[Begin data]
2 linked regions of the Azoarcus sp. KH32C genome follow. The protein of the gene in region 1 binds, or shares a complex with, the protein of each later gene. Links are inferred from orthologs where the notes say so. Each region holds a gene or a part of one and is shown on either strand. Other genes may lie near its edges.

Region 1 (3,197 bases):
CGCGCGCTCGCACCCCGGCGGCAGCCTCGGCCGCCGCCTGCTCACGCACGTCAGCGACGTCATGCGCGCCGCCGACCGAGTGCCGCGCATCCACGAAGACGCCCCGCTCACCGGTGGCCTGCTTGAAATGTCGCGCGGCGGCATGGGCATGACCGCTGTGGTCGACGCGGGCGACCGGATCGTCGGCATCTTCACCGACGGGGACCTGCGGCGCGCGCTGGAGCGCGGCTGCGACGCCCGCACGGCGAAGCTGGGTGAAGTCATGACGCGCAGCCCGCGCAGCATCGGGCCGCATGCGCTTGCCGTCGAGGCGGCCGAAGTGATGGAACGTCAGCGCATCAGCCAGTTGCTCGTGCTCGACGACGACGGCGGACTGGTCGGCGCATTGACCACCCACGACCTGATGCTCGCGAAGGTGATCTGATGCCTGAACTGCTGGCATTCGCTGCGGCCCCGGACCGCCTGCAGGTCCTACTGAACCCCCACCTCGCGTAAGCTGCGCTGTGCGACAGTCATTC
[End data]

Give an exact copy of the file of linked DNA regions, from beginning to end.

2 linked regions of the Azoarcus sp. KH32C genome follow. The protein of the gene in region 1 binds, or shares a complex with, the protein of each later gene. Links are inferred from orthologs where the notes say so. Each region holds a gene or a part of one and is shown on either strand. Other genes may lie near its edges.

Region 1 (3,197 bases):
CGCGCGCTCGCACCCCGGCGGCAGCCTCGGCCGCCGCCTGCTCACGCACGTCAGCGACGTCATGCGCGCCGCCGACCGAGTGCCGCGCATCCACGAAGACGCCCCGCTCACCGGTGGCCTGCTTGAAATGTCGCGCGGCGGCATGGGCATGACCGCTGTGGTCGACGCGGGCGACCGGATCGTCGGCATCTTCACCGACGGGGACCTGCGGCGCGCGCTGGAGCGCGGCTGCGACGCCCGCACGGCGAAGCTGGGTGAAGTCATGACGCGCAGCCCGCGCAGCATCGGGCCGCATGCGCTTGCCGTCGAGGCGGCCGAAGTGATGGAACGTCAGCGCATCAGCCAGTTGCTCGTGCTCGACGACGACGGCGGACTGGTCGGCGCATTGACCACCCACGACCTGATGCTCGCGAAGGTGATCTGATGCCTGAACTGCTGGCATTCGCTGCGGCCCCGGACCGCCTGCAGGTCCTACTGAACCCCCACCTCGCGTAAGCTGCGCTGTGCGACAGTCATTC